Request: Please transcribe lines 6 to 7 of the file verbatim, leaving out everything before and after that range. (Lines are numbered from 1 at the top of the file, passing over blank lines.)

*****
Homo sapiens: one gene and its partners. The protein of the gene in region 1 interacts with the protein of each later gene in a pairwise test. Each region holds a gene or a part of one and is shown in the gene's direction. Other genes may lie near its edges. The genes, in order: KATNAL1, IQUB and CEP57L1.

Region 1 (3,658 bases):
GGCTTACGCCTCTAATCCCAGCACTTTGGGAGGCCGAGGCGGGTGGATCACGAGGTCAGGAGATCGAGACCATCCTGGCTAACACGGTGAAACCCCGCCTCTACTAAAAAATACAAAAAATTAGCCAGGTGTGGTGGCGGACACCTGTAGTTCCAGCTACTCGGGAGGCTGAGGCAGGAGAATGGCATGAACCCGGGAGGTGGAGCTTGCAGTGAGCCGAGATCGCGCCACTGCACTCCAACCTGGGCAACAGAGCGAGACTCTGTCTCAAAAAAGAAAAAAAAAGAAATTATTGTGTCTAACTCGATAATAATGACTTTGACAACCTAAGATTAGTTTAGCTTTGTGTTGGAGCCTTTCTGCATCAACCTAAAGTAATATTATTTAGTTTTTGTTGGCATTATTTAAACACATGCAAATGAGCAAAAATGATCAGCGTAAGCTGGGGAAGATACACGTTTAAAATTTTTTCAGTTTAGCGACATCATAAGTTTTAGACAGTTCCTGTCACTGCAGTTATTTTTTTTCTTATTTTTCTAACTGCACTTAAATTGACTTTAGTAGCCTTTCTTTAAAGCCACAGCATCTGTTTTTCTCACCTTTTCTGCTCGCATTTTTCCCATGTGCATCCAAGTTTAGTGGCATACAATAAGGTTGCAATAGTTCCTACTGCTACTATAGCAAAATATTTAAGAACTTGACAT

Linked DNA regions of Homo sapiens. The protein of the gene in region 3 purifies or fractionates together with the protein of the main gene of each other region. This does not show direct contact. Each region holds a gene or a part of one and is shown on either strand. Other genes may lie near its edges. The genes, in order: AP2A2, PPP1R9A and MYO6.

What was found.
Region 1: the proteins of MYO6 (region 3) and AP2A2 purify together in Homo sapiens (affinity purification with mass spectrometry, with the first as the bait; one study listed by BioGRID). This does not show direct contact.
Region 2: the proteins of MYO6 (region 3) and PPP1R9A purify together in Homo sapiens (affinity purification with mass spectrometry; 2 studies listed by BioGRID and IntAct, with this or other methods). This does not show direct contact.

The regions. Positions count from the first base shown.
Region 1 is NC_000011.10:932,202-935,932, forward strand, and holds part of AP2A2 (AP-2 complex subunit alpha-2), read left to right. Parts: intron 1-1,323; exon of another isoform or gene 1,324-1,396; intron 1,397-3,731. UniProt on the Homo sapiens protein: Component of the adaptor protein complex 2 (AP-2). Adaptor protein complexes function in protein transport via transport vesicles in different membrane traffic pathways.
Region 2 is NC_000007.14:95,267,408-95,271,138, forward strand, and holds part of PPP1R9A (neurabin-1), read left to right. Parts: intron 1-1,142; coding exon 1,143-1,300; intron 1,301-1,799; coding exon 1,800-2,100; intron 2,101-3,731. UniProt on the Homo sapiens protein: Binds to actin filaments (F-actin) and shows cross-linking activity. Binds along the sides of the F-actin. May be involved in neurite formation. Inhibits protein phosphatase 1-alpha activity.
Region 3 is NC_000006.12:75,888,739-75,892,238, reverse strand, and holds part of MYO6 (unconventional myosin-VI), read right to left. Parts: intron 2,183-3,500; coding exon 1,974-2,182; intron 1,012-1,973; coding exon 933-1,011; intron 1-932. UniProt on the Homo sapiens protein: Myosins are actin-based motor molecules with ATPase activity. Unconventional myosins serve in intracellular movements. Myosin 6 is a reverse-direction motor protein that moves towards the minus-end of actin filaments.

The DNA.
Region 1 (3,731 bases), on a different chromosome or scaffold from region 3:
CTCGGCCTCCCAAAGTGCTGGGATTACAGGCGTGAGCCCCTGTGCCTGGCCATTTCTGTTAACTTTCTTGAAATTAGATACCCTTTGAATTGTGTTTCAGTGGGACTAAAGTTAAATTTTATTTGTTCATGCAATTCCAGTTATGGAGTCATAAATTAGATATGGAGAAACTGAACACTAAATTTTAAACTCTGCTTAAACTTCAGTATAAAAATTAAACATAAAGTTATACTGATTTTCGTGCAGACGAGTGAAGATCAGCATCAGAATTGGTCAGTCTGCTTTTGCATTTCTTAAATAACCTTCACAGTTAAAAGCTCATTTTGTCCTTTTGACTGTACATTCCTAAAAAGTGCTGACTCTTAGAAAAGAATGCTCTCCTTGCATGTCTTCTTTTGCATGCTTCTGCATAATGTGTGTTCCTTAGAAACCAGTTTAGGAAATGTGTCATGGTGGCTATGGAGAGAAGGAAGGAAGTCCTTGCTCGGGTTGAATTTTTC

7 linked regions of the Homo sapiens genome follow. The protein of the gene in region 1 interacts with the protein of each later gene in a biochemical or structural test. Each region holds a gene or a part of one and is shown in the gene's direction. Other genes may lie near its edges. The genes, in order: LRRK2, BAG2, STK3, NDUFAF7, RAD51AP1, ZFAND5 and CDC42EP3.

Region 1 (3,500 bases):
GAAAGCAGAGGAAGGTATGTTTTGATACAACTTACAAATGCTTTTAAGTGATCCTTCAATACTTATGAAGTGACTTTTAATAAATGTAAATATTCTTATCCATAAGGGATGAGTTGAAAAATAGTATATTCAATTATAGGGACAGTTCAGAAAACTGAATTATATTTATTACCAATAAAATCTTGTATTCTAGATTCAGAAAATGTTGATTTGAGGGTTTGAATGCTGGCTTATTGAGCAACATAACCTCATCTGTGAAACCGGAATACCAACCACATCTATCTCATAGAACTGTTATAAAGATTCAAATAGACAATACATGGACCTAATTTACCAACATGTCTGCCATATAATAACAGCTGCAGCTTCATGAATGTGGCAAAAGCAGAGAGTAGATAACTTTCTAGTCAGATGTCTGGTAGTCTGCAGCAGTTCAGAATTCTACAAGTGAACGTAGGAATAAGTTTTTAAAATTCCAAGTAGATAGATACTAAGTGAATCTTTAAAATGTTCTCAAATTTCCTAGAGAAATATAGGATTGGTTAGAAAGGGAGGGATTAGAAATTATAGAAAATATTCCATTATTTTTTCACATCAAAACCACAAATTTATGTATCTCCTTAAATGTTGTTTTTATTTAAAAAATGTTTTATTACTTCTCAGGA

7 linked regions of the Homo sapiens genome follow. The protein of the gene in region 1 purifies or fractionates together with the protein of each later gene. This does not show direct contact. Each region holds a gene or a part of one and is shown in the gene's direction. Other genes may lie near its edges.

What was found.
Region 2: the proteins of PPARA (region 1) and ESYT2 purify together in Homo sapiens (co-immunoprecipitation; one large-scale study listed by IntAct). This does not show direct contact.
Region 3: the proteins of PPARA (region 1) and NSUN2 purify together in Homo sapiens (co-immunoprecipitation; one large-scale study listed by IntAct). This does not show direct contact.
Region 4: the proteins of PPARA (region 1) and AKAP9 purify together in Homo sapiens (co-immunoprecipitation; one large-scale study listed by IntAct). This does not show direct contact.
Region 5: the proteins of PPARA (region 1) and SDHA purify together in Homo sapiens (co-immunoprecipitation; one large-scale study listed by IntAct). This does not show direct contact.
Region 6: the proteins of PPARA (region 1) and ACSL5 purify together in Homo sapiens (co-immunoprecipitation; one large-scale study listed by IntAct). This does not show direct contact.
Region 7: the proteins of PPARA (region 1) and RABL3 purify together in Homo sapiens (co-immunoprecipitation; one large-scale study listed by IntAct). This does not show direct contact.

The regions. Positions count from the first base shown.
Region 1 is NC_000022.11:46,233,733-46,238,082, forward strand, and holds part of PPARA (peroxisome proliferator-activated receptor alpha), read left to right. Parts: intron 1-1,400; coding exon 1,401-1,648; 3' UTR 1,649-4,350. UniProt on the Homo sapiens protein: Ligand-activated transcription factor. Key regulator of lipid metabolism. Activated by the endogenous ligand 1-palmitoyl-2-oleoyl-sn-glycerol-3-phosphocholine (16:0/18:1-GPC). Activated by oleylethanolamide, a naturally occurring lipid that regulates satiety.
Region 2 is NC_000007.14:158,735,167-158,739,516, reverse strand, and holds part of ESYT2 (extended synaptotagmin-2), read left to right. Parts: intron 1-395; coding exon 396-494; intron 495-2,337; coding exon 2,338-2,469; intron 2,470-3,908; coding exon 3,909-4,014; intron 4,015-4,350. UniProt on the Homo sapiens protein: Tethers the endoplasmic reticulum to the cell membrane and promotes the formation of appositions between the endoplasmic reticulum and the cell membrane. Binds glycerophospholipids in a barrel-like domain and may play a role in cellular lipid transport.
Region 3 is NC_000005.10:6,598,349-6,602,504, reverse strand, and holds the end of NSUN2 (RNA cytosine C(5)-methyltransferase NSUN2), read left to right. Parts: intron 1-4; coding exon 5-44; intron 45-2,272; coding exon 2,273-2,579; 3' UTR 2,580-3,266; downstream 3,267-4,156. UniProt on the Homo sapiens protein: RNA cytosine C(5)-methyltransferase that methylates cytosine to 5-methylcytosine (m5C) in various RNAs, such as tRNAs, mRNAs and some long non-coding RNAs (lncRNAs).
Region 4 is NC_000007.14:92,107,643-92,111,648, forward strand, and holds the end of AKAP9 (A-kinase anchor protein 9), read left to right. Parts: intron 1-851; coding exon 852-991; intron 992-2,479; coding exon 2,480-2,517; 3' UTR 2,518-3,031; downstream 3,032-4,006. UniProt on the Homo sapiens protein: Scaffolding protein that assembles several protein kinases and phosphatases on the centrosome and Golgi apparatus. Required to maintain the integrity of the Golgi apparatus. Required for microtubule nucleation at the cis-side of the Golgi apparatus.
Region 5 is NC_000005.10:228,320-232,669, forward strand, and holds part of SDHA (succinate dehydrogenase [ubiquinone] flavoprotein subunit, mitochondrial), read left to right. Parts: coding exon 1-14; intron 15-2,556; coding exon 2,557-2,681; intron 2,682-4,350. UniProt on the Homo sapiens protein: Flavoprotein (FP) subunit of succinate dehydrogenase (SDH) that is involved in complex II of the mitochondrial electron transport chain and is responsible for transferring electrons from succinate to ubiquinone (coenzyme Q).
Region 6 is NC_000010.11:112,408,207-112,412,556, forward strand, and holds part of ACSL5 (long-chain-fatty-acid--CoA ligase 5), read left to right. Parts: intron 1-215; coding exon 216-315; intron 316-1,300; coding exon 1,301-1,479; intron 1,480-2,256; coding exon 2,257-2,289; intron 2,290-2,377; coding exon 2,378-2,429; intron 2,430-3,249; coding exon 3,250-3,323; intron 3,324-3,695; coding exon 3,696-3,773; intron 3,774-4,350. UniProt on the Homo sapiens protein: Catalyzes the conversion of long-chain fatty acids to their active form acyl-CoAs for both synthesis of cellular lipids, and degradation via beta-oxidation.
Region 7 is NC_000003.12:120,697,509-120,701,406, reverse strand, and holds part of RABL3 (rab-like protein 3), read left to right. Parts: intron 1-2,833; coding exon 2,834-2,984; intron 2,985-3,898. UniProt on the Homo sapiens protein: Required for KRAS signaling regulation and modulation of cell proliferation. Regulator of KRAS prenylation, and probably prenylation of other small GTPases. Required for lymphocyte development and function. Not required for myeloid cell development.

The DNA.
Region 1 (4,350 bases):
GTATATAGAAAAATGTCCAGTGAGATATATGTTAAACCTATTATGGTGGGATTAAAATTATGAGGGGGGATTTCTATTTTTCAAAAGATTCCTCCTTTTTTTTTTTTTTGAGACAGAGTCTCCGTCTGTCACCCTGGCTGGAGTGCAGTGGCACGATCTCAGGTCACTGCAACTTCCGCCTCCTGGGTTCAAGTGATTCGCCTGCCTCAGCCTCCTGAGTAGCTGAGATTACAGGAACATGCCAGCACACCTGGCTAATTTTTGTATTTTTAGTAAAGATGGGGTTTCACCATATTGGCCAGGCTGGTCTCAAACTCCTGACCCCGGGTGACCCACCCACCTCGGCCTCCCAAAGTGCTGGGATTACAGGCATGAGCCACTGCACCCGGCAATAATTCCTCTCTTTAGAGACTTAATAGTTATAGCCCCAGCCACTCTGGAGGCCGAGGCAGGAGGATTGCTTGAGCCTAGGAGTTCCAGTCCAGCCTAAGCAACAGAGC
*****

Region 1: the proteins of MYO6 (region 3) and AP2A2 purify together in Homo sapiens (affinity purification with mass spectrometry, with the first as the bait; one study listed by BioGRID). This does not show direct contact.
Region 2: the proteins of MYO6 (region 3) and PPP1R9A purify together in Homo sapiens (affinity purification with mass spectrometry; 2 studies listed by BioGRID and IntAct, with this or other methods). This does not show direct contact.